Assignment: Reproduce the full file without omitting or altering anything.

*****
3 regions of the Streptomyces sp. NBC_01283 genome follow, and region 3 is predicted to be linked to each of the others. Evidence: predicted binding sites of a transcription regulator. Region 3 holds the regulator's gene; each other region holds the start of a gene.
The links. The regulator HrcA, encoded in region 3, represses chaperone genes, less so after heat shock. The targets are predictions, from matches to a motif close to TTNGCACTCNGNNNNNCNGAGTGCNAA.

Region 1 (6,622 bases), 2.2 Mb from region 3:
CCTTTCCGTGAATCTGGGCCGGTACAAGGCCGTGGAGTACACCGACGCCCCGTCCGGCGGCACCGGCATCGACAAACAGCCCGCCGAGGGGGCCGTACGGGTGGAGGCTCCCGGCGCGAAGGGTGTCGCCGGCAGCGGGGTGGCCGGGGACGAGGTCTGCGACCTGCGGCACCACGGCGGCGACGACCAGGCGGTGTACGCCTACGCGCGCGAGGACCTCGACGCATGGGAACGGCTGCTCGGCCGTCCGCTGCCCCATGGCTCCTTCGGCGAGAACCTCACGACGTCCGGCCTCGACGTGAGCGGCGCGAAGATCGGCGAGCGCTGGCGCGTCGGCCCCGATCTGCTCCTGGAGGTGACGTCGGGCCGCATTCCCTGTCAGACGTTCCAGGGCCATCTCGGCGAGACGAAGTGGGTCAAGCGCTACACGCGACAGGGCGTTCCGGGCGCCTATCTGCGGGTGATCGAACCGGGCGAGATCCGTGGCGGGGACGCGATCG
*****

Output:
3 regions of the Streptomyces sp. NBC_01283 genome follow, and region 3 is predicted to be linked to each of the others. Evidence: predicted binding sites of a transcription regulator. Region 3 holds the regulator's gene; each other region holds the start of a gene.
The links. The regulator HrcA, encoded in region 3, represses chaperone genes, less so after heat shock. The targets are predictions, from matches to a motif close to TTNGCACTCNGNNNNNCNGAGTGCNAA.

Region 1 (6,622 bases), 2.2 Mb from region 3:
CCTTTCCGTGAATCTGGGCCGGTACAAGGCCGTGGAGTACACCGACGCCCCGTCCGGCGGCACCGGCATCGACAAACAGCCCGCCGAGGGGGCCGTACGGGTGGAGGCTCCCGGCGCGAAGGGTGTCGCCGGCAGCGGGGTGGCCGGGGACGAGGTCTGCGACCTGCGGCACCACGGCGGCGACGACCAGGCGGTGTACGCCTACGCGCGCGAGGACCTCGACGCATGGGAACGGCTGCTCGGCCGTCCGCTGCCCCATGGCTCCTTCGGCGAGAACCTCACGACGTCCGGCCTCGACGTGAGCGGCGCGAAGATCGGCGAGCGCTGGCGCGTCGGCCCCGATCTGCTCCTGGAGGTGACGTCGGGCCGCATTCCCTGTCAGACGTTCCAGGGCCATCTCGGCGAGACGAAGTGGGTCAAGCGCTACACGCGACAGGGCGTTCCGGGCGCCTATCTGCGGGTGATCGAACCGGGCGAGATCCGTGGCGGGGACGCGATCG